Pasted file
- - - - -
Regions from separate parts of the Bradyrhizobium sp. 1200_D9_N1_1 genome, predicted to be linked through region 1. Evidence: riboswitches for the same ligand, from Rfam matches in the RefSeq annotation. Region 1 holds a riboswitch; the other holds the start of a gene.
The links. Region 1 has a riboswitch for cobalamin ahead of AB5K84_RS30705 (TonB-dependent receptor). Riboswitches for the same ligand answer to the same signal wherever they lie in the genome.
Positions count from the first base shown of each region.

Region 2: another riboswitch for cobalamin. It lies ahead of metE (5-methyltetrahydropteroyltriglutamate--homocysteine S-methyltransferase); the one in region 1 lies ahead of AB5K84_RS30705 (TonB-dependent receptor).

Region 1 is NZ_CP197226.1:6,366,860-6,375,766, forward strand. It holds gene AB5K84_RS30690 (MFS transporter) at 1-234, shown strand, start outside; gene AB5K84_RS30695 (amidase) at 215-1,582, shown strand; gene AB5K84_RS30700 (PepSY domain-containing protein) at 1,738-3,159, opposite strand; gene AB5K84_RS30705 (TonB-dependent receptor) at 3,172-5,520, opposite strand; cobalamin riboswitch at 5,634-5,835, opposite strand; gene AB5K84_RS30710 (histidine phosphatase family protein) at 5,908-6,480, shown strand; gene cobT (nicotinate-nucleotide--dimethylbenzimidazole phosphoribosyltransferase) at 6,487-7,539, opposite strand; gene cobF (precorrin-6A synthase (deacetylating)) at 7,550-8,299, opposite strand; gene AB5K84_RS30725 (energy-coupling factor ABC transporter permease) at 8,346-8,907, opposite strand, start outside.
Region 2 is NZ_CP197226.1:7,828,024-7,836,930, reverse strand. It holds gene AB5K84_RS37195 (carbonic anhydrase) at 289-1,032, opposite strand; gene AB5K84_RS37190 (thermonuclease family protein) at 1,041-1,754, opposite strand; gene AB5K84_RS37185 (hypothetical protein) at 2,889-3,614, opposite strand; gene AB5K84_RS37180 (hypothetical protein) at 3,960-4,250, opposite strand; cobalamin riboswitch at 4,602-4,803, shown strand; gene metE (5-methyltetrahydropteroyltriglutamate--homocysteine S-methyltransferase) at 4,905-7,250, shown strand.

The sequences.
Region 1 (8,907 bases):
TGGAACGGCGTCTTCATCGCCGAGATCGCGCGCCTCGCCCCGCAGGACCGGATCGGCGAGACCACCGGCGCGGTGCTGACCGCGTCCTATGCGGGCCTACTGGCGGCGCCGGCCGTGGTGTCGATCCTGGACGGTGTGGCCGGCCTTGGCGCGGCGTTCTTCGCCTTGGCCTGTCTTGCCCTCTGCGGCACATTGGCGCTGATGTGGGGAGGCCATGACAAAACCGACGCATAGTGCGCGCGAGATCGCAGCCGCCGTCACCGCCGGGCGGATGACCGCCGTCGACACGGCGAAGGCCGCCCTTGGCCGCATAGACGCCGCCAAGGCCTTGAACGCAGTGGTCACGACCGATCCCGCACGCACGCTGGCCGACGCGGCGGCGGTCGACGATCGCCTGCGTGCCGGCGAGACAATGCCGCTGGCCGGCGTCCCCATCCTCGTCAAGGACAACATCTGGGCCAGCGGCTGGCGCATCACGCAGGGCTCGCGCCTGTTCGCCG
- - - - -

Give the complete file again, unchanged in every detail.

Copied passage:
Regions from separate parts of the Bradyrhizobium sp. 1200_D9_N1_1 genome, predicted to be linked through region 1. Evidence: riboswitches for the same ligand, from Rfam matches in the RefSeq annotation. Region 1 holds a riboswitch; the other holds the start of a gene.
The links. Region 1 has a riboswitch for cobalamin ahead of AB5K84_RS30705 (TonB-dependent receptor). Riboswitches for the same ligand answer to the same signal wherever they lie in the genome.
Positions count from the first base shown of each region.

Region 2: another riboswitch for cobalamin. It lies ahead of metE (5-methyltetrahydropteroyltriglutamate--homocysteine S-methyltransferase); the one in region 1 lies ahead of AB5K84_RS30705 (TonB-dependent receptor).

Region 1 is NZ_CP197226.1:6,366,860-6,375,766, forward strand. It holds gene AB5K84_RS30690 (MFS transporter) at 1-234, shown strand, start outside; gene AB5K84_RS30695 (amidase) at 215-1,582, shown strand; gene AB5K84_RS30700 (PepSY domain-containing protein) at 1,738-3,159, opposite strand; gene AB5K84_RS30705 (TonB-dependent receptor) at 3,172-5,520, opposite strand; cobalamin riboswitch at 5,634-5,835, opposite strand; gene AB5K84_RS30710 (histidine phosphatase family protein) at 5,908-6,480, shown strand; gene cobT (nicotinate-nucleotide--dimethylbenzimidazole phosphoribosyltransferase) at 6,487-7,539, opposite strand; gene cobF (precorrin-6A synthase (deacetylating)) at 7,550-8,299, opposite strand; gene AB5K84_RS30725 (energy-coupling factor ABC transporter permease) at 8,346-8,907, opposite strand, start outside.
Region 2 is NZ_CP197226.1:7,828,024-7,836,930, reverse strand. It holds gene AB5K84_RS37195 (carbonic anhydrase) at 289-1,032, opposite strand; gene AB5K84_RS37190 (thermonuclease family protein) at 1,041-1,754, opposite strand; gene AB5K84_RS37185 (hypothetical protein) at 2,889-3,614, opposite strand; gene AB5K84_RS37180 (hypothetical protein) at 3,960-4,250, opposite strand; cobalamin riboswitch at 4,602-4,803, shown strand; gene metE (5-methyltetrahydropteroyltriglutamate--homocysteine S-methyltransferase) at 4,905-7,250, shown strand.

The sequences.
Region 1 (8,907 bases):
TGGAACGGCGTCTTCATCGCCGAGATCGCGCGCCTCGCCCCGCAGGACCGGATCGGCGAGACCACCGGCGCGGTGCTGACCGCGTCCTATGCGGGCCTACTGGCGGCGCCGGCCGTGGTGTCGATCCTGGACGGTGTGGCCGGCCTTGGCGCGGCGTTCTTCGCCTTGGCCTGTCTTGCCCTCTGCGGCACATTGGCGCTGATGTGGGGAGGCCATGACAAAACCGACGCATAGTGCGCGCGAGATCGCAGCCGCCGTCACCGCCGGGCGGATGACCGCCGTCGACACGGCGAAGGCCGCCCTTGGCCGCATAGACGCCGCCAAGGCCTTGAACGCAGTGGTCACGACCGATCCCGCACGCACGCTGGCCGACGCGGCGGCGGTCGACGATCGCCTGCGTGCCGGCGAGACAATGCCGCTGGCCGGCGTCCCCATCCTCGTCAAGGACAACATCTGGGCCAGCGGCTGGCGCATCACGCAGGGCTCGCGCCTGTTCGCCG